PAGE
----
Faking a diorama using the GIMP
In this post, I'll show how to fake a miniature/diorama effect as in this picture.
A diorama/miniature effect can be achieved by ensuring that objects located further away are sufficiently blurred, just as would happen with a shallow depth-of-field (DOF) and a diorama.
A diorama works well only from a high vantage point. So, I went in the early morning, just around sunrise to a hill in the neighbourhood, on a morning jog. I took my camera with me. (After all, I'm going to have a few advantages with a tiny point-and-shoot camera which fits in my pocket, an advantage that the DSLR owners don't have.
I processed the initial image with RawTherapee so as to increase colour vibrancy, correct exposure and rotation, and those minor edits that we all need. Then, I saved the image and sent it over to the GIMP for processing.
One point which you must always remember when using the GIMP is to edit non-destructively. Which means, always make edits on a copy of the image. So, first step: duplicate the base layer. Then rename it to ...blurred. Add a Gaussian blur with radius 50 and IIR method. Make sure that the resulting image is sufficiently blurred.
Then add a layer mask, fill it with white (full opacity). A layer mask is a very useful tool for non-destructive editing. Basically, the layer mask is a transparency value, with black being completely transparent, and white being completely opaque, and shades of grey in between corresponding to a proportional value of transparency. Then, select the gradient tool, foreground colour to black, gradient from FG to transparency, and create a gradient as shown.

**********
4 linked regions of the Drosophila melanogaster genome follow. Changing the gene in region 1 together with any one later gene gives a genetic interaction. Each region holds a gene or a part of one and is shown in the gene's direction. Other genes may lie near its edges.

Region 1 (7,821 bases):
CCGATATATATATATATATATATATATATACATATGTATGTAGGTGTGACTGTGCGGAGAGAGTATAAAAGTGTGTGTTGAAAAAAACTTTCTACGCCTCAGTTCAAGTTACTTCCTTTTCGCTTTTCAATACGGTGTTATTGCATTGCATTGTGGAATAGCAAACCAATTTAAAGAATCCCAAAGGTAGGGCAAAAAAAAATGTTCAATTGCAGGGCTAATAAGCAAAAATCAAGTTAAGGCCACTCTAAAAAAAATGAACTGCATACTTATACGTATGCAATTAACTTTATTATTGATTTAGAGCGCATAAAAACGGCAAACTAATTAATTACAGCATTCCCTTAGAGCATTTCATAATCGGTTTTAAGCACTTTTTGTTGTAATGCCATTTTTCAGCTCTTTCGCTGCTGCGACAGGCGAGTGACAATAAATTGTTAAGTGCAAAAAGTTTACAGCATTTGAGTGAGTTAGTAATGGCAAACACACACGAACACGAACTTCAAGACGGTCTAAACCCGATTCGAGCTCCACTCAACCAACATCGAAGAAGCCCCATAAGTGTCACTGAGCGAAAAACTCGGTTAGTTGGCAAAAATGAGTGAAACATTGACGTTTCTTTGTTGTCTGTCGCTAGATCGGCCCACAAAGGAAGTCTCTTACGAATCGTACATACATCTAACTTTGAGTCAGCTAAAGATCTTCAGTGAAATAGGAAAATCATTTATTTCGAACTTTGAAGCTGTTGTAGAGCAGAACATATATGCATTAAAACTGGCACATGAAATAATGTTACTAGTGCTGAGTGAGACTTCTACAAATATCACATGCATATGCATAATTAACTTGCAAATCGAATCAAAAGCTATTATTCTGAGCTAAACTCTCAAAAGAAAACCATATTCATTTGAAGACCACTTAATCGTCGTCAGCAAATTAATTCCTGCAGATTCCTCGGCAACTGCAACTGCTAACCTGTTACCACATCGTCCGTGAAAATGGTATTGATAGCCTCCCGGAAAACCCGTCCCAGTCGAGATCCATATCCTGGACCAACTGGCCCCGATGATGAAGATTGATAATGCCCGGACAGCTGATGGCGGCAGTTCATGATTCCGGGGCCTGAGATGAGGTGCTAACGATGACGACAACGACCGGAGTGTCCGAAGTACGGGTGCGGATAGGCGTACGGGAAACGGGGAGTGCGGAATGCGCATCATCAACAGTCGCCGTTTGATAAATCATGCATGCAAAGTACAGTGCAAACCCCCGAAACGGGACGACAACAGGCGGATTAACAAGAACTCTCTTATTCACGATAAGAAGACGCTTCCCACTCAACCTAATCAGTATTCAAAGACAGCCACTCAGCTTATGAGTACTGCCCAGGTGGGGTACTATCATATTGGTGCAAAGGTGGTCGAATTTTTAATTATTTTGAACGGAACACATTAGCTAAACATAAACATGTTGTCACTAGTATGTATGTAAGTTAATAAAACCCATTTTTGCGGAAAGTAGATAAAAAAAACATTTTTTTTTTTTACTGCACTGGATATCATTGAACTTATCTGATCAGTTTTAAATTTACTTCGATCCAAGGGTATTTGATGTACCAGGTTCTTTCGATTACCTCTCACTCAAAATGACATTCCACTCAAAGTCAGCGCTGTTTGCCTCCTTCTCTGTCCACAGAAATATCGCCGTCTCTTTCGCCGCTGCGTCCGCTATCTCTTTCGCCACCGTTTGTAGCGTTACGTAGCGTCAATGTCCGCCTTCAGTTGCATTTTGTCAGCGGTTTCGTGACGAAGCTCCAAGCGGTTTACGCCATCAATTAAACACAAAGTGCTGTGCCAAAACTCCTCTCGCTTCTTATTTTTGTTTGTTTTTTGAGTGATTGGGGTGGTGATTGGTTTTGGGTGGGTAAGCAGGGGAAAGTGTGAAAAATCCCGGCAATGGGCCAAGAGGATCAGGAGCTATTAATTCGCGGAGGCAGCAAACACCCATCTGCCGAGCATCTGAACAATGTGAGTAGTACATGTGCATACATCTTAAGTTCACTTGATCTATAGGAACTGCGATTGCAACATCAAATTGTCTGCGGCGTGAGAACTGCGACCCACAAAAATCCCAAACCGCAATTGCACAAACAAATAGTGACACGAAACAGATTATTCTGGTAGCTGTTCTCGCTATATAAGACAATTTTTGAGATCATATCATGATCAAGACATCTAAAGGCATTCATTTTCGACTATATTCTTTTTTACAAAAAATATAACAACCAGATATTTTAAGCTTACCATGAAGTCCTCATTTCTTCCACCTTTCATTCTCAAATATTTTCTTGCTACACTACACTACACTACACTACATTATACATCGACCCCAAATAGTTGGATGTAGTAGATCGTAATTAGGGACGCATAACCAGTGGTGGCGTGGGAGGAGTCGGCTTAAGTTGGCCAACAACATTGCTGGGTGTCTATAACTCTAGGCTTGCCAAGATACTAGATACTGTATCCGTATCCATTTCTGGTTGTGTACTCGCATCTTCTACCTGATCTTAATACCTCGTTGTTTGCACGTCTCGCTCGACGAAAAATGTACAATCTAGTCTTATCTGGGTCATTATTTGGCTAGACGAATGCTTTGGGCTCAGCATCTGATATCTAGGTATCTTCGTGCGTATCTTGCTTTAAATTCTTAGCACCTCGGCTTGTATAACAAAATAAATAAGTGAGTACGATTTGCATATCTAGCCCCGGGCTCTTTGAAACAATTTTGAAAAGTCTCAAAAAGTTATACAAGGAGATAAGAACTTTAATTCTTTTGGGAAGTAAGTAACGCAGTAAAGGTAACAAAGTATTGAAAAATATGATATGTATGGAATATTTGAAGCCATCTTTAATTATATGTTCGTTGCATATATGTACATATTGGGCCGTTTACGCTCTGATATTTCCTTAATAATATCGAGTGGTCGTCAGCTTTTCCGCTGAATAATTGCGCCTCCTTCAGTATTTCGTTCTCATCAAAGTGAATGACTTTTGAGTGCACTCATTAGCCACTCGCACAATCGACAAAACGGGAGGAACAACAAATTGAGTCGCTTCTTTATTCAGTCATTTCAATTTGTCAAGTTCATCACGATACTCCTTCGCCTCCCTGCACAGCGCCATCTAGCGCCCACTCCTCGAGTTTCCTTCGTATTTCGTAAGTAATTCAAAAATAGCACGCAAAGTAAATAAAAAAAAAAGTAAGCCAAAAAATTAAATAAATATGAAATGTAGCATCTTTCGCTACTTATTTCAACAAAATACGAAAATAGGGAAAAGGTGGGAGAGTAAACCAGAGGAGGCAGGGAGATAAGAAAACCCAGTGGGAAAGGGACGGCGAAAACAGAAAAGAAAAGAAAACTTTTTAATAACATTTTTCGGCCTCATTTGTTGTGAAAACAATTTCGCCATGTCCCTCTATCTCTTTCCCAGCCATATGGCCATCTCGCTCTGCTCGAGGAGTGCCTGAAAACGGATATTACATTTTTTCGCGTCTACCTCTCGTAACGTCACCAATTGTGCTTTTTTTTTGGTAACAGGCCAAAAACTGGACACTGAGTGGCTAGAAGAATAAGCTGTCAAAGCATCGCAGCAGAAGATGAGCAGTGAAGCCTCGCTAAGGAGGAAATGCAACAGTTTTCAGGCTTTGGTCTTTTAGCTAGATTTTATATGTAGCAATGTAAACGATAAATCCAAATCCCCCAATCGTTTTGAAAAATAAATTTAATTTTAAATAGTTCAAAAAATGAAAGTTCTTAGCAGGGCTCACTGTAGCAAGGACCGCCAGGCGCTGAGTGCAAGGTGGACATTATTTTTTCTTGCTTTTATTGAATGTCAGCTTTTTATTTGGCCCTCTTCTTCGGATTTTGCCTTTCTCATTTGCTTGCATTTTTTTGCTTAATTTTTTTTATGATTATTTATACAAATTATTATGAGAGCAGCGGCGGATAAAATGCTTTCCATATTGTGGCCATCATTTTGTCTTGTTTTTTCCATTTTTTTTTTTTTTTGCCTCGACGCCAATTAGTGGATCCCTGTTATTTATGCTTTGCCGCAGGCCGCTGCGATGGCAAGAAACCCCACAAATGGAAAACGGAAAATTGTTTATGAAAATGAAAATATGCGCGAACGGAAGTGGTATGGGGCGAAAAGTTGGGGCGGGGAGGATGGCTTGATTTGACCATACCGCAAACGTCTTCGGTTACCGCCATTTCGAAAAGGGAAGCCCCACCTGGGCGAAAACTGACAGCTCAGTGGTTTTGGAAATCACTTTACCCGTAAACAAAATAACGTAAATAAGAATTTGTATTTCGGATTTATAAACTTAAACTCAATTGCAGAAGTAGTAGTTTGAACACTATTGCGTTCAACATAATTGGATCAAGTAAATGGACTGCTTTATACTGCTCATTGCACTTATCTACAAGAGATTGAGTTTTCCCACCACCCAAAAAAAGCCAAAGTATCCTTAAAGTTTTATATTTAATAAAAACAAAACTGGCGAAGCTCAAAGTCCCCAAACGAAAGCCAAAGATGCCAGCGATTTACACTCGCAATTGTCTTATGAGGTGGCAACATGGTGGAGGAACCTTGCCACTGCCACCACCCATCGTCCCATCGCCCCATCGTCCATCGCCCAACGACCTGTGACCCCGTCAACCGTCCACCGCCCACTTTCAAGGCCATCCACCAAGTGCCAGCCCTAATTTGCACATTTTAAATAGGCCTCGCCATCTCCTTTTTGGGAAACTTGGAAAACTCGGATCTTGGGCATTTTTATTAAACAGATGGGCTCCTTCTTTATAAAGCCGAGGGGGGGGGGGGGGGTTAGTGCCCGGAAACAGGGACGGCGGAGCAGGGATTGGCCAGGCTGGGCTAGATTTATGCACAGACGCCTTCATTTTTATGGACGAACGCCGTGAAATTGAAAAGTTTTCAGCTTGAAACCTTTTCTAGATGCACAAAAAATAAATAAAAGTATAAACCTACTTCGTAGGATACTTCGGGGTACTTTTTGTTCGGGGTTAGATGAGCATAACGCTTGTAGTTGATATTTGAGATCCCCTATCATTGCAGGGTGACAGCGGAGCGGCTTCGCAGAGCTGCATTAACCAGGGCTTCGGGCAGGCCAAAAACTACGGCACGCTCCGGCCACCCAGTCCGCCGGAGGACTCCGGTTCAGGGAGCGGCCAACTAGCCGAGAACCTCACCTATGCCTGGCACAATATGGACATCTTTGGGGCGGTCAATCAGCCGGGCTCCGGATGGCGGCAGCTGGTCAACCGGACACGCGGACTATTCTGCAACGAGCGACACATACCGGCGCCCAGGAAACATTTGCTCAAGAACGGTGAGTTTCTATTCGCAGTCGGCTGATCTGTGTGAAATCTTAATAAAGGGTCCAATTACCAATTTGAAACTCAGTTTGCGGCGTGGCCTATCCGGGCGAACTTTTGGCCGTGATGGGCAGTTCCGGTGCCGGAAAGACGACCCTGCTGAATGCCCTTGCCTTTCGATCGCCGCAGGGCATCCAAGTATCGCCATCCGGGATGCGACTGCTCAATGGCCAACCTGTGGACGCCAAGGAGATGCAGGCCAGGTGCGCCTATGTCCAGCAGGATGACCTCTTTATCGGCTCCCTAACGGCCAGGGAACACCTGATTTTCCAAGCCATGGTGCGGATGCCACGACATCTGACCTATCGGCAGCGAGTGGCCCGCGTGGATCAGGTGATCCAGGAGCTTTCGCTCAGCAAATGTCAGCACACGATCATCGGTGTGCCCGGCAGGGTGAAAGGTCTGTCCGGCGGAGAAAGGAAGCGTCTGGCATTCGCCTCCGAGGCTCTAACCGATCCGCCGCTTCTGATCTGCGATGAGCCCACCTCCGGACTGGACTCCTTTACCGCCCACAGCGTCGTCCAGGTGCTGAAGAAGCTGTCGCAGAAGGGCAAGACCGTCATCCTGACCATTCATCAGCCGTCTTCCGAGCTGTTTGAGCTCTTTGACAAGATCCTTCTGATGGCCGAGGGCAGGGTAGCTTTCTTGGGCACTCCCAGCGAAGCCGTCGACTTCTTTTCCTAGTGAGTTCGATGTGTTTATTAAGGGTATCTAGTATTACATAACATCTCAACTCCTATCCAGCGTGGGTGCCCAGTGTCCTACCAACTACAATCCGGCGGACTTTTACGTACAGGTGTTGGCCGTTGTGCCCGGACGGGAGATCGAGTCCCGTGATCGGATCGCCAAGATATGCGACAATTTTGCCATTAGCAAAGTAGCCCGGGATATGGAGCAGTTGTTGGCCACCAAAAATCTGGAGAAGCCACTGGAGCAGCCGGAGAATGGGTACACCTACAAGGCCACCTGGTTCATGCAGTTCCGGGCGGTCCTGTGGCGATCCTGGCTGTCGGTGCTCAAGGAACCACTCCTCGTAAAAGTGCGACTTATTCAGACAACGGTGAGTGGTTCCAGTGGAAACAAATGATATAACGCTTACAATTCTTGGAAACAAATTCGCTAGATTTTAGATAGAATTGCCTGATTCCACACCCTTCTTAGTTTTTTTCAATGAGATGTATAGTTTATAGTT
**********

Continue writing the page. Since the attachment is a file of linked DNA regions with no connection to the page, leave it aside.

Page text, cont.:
Already, you should be seeing effects like a diorama. However, this is not perfect. This method would have worked best if all points in a certain horizontal line are equally far from the lens, and the distance from the lens increases as we go higher up in the picture. This is not so. So, we must manually make up for these deficiencies. I use an airbrush with a sufficiently soft brush, and a very low pressure and rate, and slowly modify the layer mask until the tall building in the foreground is de-blurred. Then I added another gradient (white FG going to transparency) on the right of the image, as the buildings there are further from the lens. With a few such modifications, the layer mask now looks like this, as does the resulting image.
Then I group the layers into a group (note that this feature is in GIMP 2.7, and not in GIMP 2.6. I duplicate the group, and merge layers in the new group. I name the resulting layer ...bw. Go to colours, and desaturate the colours. Use Luminosity to desaturate. Then head over to curves, and adjust the curves to give a high contrast.
And that's it. You've created your first diorama. Feel free to comment on what you think of this tutorial.